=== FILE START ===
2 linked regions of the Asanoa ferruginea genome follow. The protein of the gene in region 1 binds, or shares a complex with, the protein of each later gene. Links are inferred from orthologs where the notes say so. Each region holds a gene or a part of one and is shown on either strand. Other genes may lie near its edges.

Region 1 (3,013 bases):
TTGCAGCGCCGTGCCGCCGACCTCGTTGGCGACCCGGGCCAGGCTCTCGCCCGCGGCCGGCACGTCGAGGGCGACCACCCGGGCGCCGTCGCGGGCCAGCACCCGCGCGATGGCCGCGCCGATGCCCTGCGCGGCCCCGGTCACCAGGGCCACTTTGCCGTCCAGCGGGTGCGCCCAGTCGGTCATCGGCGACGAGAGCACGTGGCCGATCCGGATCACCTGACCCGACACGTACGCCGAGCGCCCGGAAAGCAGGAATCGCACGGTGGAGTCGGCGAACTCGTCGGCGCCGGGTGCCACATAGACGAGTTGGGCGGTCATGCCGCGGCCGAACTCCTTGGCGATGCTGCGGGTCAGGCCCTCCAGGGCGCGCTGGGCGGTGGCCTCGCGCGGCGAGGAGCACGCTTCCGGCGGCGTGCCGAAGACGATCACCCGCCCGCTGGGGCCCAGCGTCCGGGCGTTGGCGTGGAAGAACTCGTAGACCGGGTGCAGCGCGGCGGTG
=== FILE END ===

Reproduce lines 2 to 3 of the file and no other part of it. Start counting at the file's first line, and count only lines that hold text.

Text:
Region 1 (3,013 bases):
TTGCAGCGCCGTGCCGCCGACCTCGTTGGCGACCCGGGCCAGGCTCTCGCCCGCGGCCGGCACGTCGAGGGCGACCACCCGGGCGCCGTCGCGGGCCAGCACCCGCGCGATGGCCGCGCCGATGCCCTGCGCGGCCCCGGTCACCAGGGCCACTTTGCCGTCCAGCGGGTGCGCCCAGTCGGTCATCGGCGACGAGAGCACGTGGCCGATCCGGATCACCTGACCCGACACGTACGCCGAGCGCCCGGAAAGCAGGAATCGCACGGTGGAGTCGGCGAACTCGTCGGCGCCGGGTGCCACATAGACGAGTTGGGCGGTCATGCCGCGGCCGAACTCCTTGGCGATGCTGCGGGTCAGGCCCTCCAGGGCGCGCTGGGCGGTGGCCTCGCGCGGCGAGGAGCACGCTTCCGGCGGCGTGCCGAAGACGATCACCCGCCCGCTGGGGCCCAGCGTCCGGGCGTTGGCGTGGAAGAACTCGTAGACCGGGTGCAGCGCGGCGGTG